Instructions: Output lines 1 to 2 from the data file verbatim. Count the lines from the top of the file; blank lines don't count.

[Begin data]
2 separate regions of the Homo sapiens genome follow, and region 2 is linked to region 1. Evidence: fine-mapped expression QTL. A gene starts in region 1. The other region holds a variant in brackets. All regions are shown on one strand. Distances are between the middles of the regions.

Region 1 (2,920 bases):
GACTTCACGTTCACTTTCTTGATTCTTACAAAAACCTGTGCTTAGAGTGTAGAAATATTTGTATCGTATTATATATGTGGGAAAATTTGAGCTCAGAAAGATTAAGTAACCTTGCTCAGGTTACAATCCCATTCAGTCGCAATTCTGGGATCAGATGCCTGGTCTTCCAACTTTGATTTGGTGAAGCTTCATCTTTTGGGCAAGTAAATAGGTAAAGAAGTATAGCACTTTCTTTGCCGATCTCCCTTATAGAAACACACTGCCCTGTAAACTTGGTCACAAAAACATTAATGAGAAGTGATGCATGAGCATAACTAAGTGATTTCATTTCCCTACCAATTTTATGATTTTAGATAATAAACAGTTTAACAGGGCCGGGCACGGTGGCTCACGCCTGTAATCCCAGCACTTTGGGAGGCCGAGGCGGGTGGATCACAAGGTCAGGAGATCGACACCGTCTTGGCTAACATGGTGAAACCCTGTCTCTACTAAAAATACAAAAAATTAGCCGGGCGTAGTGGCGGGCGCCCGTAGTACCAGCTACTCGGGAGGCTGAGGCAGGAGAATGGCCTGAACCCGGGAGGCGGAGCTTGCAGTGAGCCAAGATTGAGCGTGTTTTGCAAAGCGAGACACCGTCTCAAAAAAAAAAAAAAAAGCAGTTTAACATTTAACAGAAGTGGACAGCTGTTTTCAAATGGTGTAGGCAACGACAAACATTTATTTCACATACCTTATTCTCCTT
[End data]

2 separate regions of the Homo sapiens genome follow, and region 2 is linked to region 1. Evidence: fine-mapped expression QTL. A gene starts in region 1. The other region holds a variant in brackets. All regions are shown on one strand. Distances are between the middles of the regions.

Region 1 (2,920 bases):